Media attention from credible black press. Having lived in L.A. for several years working the industry as an upcoming writer/director, the saying "it's who you know" is so true. I've even found, in my experience, a seeming intentional overlooking -- by black press. Black press doesn't give everyone a fair shot to be seen and noticed -- not like they do others who are so clearly transparent in their "grind". It's laughable the d*ckriding that I witness from some of my peers working their way through the industry -- and it actually works for them! When I stopped working for Lee Daniels right before his breakout hit Precious came out, I told myself I wasn't going to try to "make it" off of my association with him or the people he exposed me to and I never attempted to after all these years. Instead, I was going to let my work speak for me. The work of myself and my team of talented artists and even many of my very talented film making peers who are grinding in L.A., NYC and Atlanta, would be more well known if there was more emphasis on the art itself as opposed to the relationships. Not to say that one doesn't have its place, but it is annoyingly unbalanced. I created one of the first black web series ever -- before web series was a "genre" -- but because we didn't know enough of the right people, you'd never know that. So, that has been my biggest challenge throughout my decade-long career -- just getting noticed for the work itself. With that said, that challenge has always lit a fire in me and I am very thankful for where myself and my team have ended up. I feel like we're in a lane of our own, so there's peace within that for me.

You stated the lengths some people will go to "make it". in your opinion, what is proper industry networking vs. desperation?

Desperation to me is when you are willing to put too much emphasis on meeting the next hot person over just being a strong filmmaker first and letting those relationships develop naturally or more authentically.  I've seen marginally talented filmmakers hop to the next hot actor or the next hot producer whenever it seems like whatever the next person did to "get in the door" works.  In the black indie world, they recycle the up-and-coming indie actors instead of always trying to break and cultivate new talent.  It can feel very bandwagon at times as an upcoming writer/director in indie Hollywood.  There are a few who are not chasing fame and publicity and being a part of the "hot" circle.  Those are the ones to keep an eye out for -- the ones who work with their heads down and are trying to get there off the strength of the work and not the cliques and relationships -- especially in such a microwaveable culture that seems to devalue thoughtful art more and more.  I am very inspired by Melvin van Peebles' approach and perspective on the industry.  His masterpiece Sweet Sweetback's Baadasssss Song still resonates with me today.  I got a chance to meet him and get a sense of his story while in NYC during my Lee Daniels days.  He really understood the politics of the industry and that being a filmmaker, especially a black filmmaker, did not mean you had to accept unfair practices and the political rigmarole of the industry especially the opportunities therein for minority artists.  This industry is still about who you know.  I personally don't have the personality or temperament for inauthentic relationships, so I've had to carve out a path that works for me and my values.  And I'm not anti-Hollywood -- I want to be clear about that.  But I am anti-Only-Hollywood. For me, Hollywood is a mountaintop in my cinematic career -- but not the mountaintop.  And nowadays, you don't even need Hollywood to make a living as a filmmaker.  So, what a time to be alive!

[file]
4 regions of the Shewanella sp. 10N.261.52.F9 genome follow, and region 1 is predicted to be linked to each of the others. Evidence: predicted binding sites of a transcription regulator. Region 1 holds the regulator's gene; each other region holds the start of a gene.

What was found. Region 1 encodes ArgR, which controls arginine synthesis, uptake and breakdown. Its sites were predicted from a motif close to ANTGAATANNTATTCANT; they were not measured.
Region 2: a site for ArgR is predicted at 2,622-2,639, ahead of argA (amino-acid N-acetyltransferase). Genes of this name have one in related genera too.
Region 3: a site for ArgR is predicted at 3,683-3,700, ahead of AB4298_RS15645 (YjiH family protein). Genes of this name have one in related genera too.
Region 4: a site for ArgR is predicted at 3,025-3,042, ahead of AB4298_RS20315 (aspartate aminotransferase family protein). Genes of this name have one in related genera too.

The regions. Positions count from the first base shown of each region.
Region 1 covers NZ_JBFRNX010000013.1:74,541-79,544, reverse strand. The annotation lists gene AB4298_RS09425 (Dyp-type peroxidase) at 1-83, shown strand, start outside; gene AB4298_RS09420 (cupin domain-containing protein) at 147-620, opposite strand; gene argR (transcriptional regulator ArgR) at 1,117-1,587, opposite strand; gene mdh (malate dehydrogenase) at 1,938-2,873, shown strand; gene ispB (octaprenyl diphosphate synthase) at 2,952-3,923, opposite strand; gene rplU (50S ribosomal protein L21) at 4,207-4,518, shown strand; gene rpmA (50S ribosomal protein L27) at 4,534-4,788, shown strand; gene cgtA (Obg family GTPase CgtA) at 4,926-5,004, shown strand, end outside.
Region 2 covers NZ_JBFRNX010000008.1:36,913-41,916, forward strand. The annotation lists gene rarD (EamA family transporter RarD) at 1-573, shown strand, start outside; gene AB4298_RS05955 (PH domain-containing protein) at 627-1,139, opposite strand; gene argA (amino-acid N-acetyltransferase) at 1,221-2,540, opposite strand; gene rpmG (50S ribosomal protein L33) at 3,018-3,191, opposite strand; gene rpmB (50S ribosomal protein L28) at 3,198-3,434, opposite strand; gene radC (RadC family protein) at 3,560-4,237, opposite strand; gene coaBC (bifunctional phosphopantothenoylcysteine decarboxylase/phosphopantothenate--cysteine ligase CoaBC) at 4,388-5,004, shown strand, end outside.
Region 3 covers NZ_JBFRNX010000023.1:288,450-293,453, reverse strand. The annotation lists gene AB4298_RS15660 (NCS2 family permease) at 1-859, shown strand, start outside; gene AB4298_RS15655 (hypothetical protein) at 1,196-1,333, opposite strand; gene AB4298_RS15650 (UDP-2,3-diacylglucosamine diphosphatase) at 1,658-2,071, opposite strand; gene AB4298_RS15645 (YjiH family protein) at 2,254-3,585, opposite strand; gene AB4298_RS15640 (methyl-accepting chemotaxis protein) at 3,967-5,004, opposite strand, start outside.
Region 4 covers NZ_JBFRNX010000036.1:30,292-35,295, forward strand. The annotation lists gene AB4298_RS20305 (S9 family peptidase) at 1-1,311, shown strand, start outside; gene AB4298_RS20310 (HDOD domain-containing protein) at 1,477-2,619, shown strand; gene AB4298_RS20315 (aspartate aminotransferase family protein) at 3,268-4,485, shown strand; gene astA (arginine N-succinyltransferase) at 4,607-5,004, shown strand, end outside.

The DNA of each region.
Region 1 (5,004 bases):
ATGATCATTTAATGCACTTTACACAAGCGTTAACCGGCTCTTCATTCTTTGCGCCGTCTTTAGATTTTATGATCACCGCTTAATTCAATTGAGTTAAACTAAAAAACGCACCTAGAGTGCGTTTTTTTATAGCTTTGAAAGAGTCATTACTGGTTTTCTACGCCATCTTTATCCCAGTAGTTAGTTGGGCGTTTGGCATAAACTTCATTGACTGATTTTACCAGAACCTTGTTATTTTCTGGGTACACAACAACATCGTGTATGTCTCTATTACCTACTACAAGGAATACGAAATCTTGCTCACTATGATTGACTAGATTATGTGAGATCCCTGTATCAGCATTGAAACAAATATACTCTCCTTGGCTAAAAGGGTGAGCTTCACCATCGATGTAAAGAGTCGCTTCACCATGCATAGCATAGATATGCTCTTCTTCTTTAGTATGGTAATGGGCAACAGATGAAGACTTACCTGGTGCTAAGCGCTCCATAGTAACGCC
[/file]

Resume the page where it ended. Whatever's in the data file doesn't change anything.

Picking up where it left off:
What’s next for The ARTHOUSE?

The ARTHOUSE is in the middle of our breakout year and it is turning out to be such a major debut year for us. We have introduced several new series to our network as well as maintained our classic series. We have expanded production from just Los Angeles and Atlanta to NYC, D.C., Miami, Chicago and New Orleans. We are excited at our slate of content from season to season and are anxious to continue expanding our audience and prepare everyone for not one, but two feature films written and directed by me: The Night Reign Fell to New Orleans and The Execution of Nigel Harris (starring Skipper Elekwachi, Vanessa Simmons, Cherie Johnson and Towanda Braxton). We want to continue to produce compelling stories with memorable characters + lush visuals to an audience that the industry discounts. We aim to serve the under served and help tell the stories of the voiceless. We are art for the obscure.

What advice would you give a first time filmmaker working on their first film project?

To be great, study the greats.